Judge Fries Egg-Conspiracy Complaint

     (CN) – More than four years after U.S. egg producers were accused of fixing prices, a federal judge dismissed individual consumers’ fourth amended complaint.
     Attorneys who won a $25 million settlement for the alleged conspiracy in November 2012 were awarded $7.5 million – 30 percent of the settlement fund approved in July by U.S. District Judge Gene Pratter.
     That deal required Land O’ Lakes, its subsidiary Moark LLC, and Moark subsidiary Norco Ranch to help advance the case against the alleged co-conspirators.
     Plaintiffs in the consolidated case include direct purchasers – grocery stores, food manufacturers, restaurants and other businesses that bought eggs from some of the nation’s largest egg suppliers – and indirect purchasers, the individual consumers who bought eggs through other channels.
     They claimed egg producers and trade groups engineered a supply-management conspiracy to reduce U.S. egg production and keep prices high. As part of that conspiracy, the producers allegedly coordinated the disposal of hens and exported eggs abroad at a loss.
     The court approved the award, noting that no class members came forward to oppose the settlement, which marked a deal with direct purchasers only, while other claims remained pending .
     The court partially dismissed the indirect purchaser plaintiffs’ second amended consolidated class action complaint, finding the claims for damages were barred by statutes of limitations. Consumers then filed third and fourth amended complaints.
     Pratter, in Philadelphia, last week granted the egg producers’ motion to partially dismiss the fourth amended complaint: 41 state claims invoking the laws of 21 jurisdictions.
     Certain counts in the fourth amended complaint remain pending – a Sherman Act claim and West Virginia unjust enrichment claim, which the defendants have not moved to dismiss.
     Pratter tossed the consumers’ argument that the discovery rules of 16 states, including Arizona, should toll their claims.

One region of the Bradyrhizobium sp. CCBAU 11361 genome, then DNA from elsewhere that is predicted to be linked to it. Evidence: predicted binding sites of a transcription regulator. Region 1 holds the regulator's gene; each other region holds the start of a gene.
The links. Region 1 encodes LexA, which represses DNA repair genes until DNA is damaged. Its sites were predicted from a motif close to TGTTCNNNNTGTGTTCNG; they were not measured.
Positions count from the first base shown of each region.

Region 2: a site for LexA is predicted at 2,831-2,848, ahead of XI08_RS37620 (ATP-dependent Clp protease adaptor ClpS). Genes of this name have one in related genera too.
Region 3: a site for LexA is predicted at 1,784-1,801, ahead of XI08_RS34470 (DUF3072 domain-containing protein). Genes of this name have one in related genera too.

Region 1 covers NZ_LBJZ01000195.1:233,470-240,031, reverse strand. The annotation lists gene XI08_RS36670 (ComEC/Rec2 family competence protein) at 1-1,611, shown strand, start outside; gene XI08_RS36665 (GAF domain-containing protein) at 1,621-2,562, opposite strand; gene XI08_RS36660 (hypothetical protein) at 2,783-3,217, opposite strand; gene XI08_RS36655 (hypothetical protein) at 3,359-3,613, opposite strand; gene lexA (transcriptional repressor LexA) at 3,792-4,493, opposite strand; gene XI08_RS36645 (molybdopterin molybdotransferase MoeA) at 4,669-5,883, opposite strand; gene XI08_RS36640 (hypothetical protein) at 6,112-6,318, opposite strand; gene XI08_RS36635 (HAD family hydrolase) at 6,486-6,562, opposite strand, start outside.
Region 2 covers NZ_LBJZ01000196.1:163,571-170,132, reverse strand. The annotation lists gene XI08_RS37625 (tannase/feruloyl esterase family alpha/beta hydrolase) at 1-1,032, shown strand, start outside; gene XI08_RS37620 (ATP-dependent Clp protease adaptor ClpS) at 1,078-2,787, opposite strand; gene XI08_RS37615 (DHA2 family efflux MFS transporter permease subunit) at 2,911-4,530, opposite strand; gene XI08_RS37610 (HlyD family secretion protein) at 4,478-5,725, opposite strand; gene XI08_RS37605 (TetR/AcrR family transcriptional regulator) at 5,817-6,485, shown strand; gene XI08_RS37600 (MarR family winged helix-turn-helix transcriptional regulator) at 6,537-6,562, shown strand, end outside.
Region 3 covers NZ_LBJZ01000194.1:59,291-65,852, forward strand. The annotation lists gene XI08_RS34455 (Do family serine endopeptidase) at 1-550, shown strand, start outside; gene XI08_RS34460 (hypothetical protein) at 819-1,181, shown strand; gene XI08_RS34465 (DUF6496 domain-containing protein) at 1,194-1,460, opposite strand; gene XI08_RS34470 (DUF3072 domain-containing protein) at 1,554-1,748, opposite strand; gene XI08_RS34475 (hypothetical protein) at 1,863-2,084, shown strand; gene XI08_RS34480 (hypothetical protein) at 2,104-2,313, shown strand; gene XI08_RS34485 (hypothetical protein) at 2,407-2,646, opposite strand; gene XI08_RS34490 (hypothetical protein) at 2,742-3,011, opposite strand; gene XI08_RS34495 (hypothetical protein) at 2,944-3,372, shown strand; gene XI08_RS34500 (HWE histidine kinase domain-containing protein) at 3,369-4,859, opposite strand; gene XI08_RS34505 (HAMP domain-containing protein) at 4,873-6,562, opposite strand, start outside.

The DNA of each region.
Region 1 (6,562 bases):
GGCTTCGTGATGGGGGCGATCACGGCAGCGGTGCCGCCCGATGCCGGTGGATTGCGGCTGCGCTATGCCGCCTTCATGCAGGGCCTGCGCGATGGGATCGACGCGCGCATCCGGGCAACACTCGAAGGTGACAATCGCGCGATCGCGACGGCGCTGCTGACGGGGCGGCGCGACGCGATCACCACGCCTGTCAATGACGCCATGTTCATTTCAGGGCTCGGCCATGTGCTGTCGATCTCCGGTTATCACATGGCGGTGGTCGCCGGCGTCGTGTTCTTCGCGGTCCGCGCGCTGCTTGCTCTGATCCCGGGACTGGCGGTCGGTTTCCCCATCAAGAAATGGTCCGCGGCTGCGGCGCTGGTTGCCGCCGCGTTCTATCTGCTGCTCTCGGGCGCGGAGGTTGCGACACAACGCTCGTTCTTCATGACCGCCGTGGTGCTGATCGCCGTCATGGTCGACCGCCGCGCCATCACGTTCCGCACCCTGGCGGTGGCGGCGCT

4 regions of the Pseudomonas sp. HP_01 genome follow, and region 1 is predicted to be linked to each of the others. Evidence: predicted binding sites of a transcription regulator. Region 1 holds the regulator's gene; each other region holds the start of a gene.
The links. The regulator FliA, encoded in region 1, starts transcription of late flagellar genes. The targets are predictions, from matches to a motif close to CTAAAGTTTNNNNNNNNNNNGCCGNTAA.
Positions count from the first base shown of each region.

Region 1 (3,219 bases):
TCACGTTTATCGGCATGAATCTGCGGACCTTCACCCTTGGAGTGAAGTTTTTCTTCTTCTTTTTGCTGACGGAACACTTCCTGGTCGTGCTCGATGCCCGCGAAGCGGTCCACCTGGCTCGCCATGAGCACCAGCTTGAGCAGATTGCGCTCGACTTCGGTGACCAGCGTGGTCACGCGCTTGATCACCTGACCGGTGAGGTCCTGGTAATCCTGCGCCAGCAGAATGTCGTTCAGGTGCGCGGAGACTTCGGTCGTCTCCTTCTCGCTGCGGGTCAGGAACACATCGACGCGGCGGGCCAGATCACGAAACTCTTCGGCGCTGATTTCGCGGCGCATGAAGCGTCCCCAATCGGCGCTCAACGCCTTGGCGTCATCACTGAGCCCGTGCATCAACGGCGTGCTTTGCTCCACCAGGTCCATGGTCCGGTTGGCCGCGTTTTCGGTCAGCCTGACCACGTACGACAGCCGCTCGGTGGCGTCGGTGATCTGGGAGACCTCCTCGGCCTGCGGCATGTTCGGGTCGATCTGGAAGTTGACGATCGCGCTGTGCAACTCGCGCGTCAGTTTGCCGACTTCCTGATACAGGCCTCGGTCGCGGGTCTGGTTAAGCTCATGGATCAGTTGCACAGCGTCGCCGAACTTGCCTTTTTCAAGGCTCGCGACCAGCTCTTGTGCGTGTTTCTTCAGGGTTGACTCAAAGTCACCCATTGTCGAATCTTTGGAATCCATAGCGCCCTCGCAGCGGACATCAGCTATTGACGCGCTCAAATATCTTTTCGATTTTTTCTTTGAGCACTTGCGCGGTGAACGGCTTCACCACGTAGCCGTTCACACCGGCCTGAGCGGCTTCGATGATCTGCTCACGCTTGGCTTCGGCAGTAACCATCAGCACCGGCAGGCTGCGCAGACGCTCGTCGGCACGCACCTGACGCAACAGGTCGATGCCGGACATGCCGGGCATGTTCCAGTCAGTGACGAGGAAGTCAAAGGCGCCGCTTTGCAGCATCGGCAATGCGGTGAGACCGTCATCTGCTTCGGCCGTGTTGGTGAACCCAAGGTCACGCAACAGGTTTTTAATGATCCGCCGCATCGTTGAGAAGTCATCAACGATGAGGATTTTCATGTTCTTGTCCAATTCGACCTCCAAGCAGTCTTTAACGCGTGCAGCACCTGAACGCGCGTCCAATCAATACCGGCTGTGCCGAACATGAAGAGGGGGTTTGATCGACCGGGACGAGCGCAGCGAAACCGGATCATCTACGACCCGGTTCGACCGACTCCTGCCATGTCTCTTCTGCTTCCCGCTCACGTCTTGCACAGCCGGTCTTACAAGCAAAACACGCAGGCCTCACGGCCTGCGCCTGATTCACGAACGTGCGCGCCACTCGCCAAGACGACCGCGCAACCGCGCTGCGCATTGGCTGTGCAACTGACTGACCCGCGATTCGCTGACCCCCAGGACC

“The plaintiffs miss the mark by emphasizing that some of the 534 paragraphs in the
     [indirect purchasers’ fourth amended complaint] suggest that it was difficult for them to uncover the alleged conspiracy,” Pratter wrote. “Assuming arguendo that the plaintiffs undertook a Herculean task to discover their claims, they presumably achieved this feat at some point, as they have now filed suit. The applicability of Arizona’s discovery rule hinges not merely on whether it was difficult for the plaintiffs to learn of the facts underlying their causes of action, but also on when the plaintiffs learned of those facts. In the absence of a tolling date, the [indirect purchasers’ fourth amended complaint] fails to suggest plausibly that such discovery did not occur until a time within the limitations period.”
     The plaintiffs’ reliance on the fraudulent concealment doctrines of 17 states also failed.
     “[E]very fraudulent concealment rule cited by the plaintiffs only tolls the statute of limitations until the date of discovery,” Pratter wrote. “Therefore, given the [indirect purchasers’ fourth amended complaint’s] failure to allege a tolling date or otherwise plead facts which plausibly suggest when the plaintiffs discovered their claims, the court must dismiss the portions of those claims that fall outside the applicable statutes of limitations.”
     The court refused to let the plaintiffs file a fifth amended complaint.
     “[T]he plaintiffs filed their consolidated amended class action complaint on February 27, 2009, at which point they presumably already knew the date or dates when they discovered their claims,” Pratter wrote. “Yet after more than four years of litigating this action, as well as the filing of second, third, and fourth amended complaints, the plaintiffs have still failed to allege a tolling date. In light of this procedural history, the court will not permit the plaintiffs to file a fifth amended complaint.”

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